Concrete doesn’t wilt

There is this awkward end of life thing. And soon, for our viewing enjoyment, we will watch the death of all the plants we worked so hard to foster. Because autumn is coming. Unless you are someone living in the portion of our sweet planet where you are facing lovely spring! But I am up North and the gardens are going to seed and thinking of retiring.  At least for a few long months.

hollyhock seeds

I hate  “last” things. The last blooms of summer, the last cucumber, the last day before your child goes off to college, the last time you drive your old car before trading it for something else. It is just sad and I hate sad. I try to avoid it. (Who’s in charge here anyway? Me.)


We shall refocus.

To fortify you against the coming losses, here is something in my garden that doesn’t change. Not a plant, but still.

This is Flora. (I name stuff.)

garden statue

I thought I would grow something adorable in Flora’s basket but I found it was impossible to keep it from going dry and Flora carrying a dead plant was less than adorable so I leave it empty. (Next year, I’m thinking of shells & agates.)  She has been here maybe three years now; she is a little less than life-size. When she first arrived in the garden Max barked and barked at her, odd for him. He couldn’t figure out if she was a person or what. (We still don’t know.)

Flora the garden statue

Last spring I found Flora lying on her face on the ground. (I feared it was a case of depression.) It took Mr O and me both to lift her back to her feet, and other than a little dirt she appeared unharmed. Some shovel work revealed that a gopher had tunneled underneath her and undermined her stability. (It happens all of us at times.) So we squished everything back down and Flora was fine. She may have had a headache or something I don’t know but she looked okay.

garden statueI bought Flora with money made selling plants at a Saturday market one summer. I love statuary but really my casual gardens are hardly up to it. Still Flora has been assimilated by the ferns and the trees– she has taken on a bit of a green cast in places herself.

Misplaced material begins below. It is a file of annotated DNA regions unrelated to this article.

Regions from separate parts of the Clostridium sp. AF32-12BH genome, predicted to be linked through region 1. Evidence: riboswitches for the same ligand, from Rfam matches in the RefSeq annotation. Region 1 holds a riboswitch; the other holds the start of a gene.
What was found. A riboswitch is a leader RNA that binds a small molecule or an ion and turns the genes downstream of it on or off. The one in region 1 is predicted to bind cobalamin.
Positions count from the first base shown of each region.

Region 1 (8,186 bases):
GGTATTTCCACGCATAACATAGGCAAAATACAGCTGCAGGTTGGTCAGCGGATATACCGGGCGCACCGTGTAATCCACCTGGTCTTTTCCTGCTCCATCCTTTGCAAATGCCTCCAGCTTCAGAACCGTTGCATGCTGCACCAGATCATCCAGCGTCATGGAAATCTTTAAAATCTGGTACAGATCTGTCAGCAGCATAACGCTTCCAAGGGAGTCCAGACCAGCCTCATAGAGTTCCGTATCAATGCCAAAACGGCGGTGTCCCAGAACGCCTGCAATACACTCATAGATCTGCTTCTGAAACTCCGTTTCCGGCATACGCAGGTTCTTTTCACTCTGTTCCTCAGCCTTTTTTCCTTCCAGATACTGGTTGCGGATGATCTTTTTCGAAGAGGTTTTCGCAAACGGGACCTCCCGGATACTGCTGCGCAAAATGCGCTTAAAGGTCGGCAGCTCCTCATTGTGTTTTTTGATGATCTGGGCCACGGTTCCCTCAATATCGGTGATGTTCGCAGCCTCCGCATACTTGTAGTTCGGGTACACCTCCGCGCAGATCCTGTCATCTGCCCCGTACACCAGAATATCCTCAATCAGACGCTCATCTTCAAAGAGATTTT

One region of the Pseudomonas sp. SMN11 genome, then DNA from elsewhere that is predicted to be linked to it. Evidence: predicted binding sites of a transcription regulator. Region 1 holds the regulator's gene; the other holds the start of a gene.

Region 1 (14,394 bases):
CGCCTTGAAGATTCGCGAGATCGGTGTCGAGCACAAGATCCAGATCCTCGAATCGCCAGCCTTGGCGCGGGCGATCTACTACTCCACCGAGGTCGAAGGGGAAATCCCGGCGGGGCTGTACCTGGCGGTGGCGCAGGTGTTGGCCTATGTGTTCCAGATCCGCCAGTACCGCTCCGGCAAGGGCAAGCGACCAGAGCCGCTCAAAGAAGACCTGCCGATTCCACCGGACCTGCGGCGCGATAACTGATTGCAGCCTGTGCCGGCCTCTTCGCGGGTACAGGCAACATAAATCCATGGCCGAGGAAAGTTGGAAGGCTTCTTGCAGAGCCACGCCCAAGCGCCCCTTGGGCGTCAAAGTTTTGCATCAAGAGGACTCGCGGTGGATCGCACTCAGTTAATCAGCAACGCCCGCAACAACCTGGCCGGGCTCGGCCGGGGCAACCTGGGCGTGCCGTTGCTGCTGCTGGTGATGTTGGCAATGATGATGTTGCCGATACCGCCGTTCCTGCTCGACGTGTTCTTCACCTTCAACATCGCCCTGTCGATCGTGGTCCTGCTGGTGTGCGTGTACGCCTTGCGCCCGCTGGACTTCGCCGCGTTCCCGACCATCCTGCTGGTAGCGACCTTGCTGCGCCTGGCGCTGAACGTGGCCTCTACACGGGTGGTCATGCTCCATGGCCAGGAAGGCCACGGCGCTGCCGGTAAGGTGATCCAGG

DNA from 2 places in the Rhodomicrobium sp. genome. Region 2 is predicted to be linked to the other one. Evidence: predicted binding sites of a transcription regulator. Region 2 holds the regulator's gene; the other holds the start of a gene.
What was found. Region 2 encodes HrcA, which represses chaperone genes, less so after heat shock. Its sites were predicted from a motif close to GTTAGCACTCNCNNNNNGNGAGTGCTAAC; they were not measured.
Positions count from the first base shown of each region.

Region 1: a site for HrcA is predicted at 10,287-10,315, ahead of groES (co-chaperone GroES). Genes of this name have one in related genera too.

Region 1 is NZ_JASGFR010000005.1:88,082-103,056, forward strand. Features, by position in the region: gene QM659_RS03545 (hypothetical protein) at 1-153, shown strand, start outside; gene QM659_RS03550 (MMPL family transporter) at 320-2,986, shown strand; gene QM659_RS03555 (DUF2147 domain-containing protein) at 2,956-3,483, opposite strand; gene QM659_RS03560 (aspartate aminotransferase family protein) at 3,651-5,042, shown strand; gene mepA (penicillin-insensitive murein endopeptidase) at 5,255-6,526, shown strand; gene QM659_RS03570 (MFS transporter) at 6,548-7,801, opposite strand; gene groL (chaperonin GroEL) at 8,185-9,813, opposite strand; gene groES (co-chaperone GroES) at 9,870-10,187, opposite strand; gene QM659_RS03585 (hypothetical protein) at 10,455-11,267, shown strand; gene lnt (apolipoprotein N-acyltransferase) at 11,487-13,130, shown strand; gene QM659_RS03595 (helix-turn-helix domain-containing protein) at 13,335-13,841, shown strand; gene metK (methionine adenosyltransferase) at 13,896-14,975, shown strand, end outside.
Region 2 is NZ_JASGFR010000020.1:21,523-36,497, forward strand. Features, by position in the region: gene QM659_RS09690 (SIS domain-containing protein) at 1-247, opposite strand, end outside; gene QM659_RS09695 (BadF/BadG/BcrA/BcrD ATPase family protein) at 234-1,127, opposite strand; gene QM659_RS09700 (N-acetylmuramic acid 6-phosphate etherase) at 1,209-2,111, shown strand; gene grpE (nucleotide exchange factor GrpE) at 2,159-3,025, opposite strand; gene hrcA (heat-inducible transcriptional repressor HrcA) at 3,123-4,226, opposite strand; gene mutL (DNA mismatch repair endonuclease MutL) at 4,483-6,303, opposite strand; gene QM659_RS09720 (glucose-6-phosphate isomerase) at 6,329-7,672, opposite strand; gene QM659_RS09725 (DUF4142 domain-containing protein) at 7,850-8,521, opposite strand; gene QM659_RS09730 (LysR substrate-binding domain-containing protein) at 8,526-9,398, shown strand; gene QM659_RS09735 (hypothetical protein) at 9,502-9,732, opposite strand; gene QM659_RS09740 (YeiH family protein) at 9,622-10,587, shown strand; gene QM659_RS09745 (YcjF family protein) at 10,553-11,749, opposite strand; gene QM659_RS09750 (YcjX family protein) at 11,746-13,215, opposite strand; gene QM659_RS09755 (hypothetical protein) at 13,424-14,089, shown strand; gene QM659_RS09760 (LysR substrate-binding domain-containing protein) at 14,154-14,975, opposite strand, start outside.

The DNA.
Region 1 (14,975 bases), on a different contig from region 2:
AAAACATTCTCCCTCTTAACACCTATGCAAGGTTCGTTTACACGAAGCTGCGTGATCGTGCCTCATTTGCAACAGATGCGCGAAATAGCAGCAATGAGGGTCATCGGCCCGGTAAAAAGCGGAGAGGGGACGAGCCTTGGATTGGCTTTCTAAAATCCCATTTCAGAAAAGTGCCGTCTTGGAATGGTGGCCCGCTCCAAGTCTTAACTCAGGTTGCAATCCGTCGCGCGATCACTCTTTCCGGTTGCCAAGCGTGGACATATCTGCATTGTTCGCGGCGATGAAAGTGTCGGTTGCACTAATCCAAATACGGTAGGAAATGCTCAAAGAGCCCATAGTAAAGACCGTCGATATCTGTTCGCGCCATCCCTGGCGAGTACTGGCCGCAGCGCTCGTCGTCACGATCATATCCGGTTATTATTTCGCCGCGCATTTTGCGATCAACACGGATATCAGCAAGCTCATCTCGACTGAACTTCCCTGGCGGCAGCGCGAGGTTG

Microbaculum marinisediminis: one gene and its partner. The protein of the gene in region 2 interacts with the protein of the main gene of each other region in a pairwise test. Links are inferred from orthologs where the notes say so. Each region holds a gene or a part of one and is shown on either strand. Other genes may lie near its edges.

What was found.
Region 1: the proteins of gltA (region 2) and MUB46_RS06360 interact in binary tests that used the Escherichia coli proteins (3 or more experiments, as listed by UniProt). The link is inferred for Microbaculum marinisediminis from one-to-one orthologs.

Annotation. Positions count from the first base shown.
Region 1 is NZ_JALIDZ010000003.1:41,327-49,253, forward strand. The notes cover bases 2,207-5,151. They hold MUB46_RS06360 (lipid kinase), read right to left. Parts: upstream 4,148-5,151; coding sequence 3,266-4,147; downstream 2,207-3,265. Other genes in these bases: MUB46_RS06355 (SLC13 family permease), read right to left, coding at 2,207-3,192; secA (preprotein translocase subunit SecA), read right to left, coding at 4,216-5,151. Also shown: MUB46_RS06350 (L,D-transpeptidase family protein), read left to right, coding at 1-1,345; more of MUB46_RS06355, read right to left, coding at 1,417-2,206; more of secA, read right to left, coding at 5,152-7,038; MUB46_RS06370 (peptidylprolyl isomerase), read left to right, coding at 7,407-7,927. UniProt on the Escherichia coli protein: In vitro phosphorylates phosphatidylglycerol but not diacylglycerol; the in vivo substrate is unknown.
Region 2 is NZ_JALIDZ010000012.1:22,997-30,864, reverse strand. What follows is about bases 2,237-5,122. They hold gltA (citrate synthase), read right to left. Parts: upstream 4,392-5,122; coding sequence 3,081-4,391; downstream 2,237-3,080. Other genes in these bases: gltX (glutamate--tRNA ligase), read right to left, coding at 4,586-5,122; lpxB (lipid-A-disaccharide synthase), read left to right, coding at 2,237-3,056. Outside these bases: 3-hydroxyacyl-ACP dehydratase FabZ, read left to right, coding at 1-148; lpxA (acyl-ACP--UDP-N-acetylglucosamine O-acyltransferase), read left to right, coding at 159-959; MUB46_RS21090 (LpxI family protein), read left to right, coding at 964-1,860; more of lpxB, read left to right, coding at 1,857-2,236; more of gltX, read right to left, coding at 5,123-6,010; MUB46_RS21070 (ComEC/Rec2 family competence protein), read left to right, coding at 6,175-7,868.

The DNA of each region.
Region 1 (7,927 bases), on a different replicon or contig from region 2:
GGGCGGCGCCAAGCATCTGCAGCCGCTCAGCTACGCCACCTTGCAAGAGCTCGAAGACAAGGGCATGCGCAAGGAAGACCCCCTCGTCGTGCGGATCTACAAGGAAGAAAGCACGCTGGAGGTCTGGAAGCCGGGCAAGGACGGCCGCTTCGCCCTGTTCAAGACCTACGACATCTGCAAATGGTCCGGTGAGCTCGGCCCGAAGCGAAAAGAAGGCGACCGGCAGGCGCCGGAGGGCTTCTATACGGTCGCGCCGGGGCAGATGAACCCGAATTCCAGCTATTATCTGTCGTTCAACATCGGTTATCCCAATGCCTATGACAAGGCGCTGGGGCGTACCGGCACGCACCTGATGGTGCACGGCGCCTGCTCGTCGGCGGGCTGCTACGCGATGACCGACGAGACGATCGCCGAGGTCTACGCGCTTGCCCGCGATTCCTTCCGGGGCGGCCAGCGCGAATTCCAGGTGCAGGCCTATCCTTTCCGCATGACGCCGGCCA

view from the scaffoldThis is the view from the top of the painting scaffold on the east side of my house. The arrow points toward Flora– she is back under that little privat tree. On the ground you can see the afternoon shadow of the tall house. (This was taken in June when everything was green and not dying and deer-eaten and tired.)

OK those are all the positive words you get. Really I must complete the little remaining bit of house painting and get the basil pesto made and gather seeds and etc etc.  I hate to mention it but I bet you need to do some stuff too… Chop the wood, patch your roof, conjugate your verbs! Fall is coming!


About linniew

Unpublished novelist seeks therapy in gardening. Westie assists.
This entry was posted in stuff for your garden that isn't plants and tagged , . Bookmark the permalink.

28 Responses to Concrete doesn’t wilt

  1. kininvie says:

    Dear Linnie – looks as though you’ve got the autumn blues…..

    Linquenda tellus et domus et placens
    uxor, neque harum quas colis arborum
    te praeter inuisas cupressos
    ulla breuem dominum sequetur.

    I like the bit about not being able to take your trees with you, apart from the hateful cupressos. And later, Horace goes on about how your heir will drink all your fine wines and spill the best on the floor…..Just how I feel now and again.

    Cheer up: next year your sunflowers will be just wonderful. And the clematis cuttings will flower.

    Also – Autumn is an ideal time to embark on a Twitter crime novel.

    • linniew says:

      Well Kininvie I might call it more end of summer blues. In truth I love autumn, when the leaves actually begin to fall.
      It’s Horace who sounds really depressed here, but probably it’s the voice of wisdom. (I do like to hope my children would drink the wine and not spill much.)

      You sense that I haven’t given up my sunflower quest, and you are right!

      As to the Twitter crime novel, it’s a plan! Ready when you are– Ides of September? Autumn equinox? Halloween?

  2. Flora adds so much to your garden–not only with her statuesque self but with her adventures as well. 🙂

  3. NHGarden says:

    I enjoyed Flora’s tale. Interesting how well hidden she is from the overhead view. She is beautiful in your garden!

  4. Chad B says:

    I loved the title of this post and the body of the post didn’t let me down. Thanks for the peek into Flora’s life in your garden.

  5. GirlSprout says:

    Hmm, I wonder if some hens and chicks would work in Flora’s basket. You might ask her. Nice aerial view of your garden.

    • linniew says:

      That is an excellent suggestion– Thanks! And I even have some growing that I could divide– I will give it a try. I really hate the empty basket…

  6. Alberto says: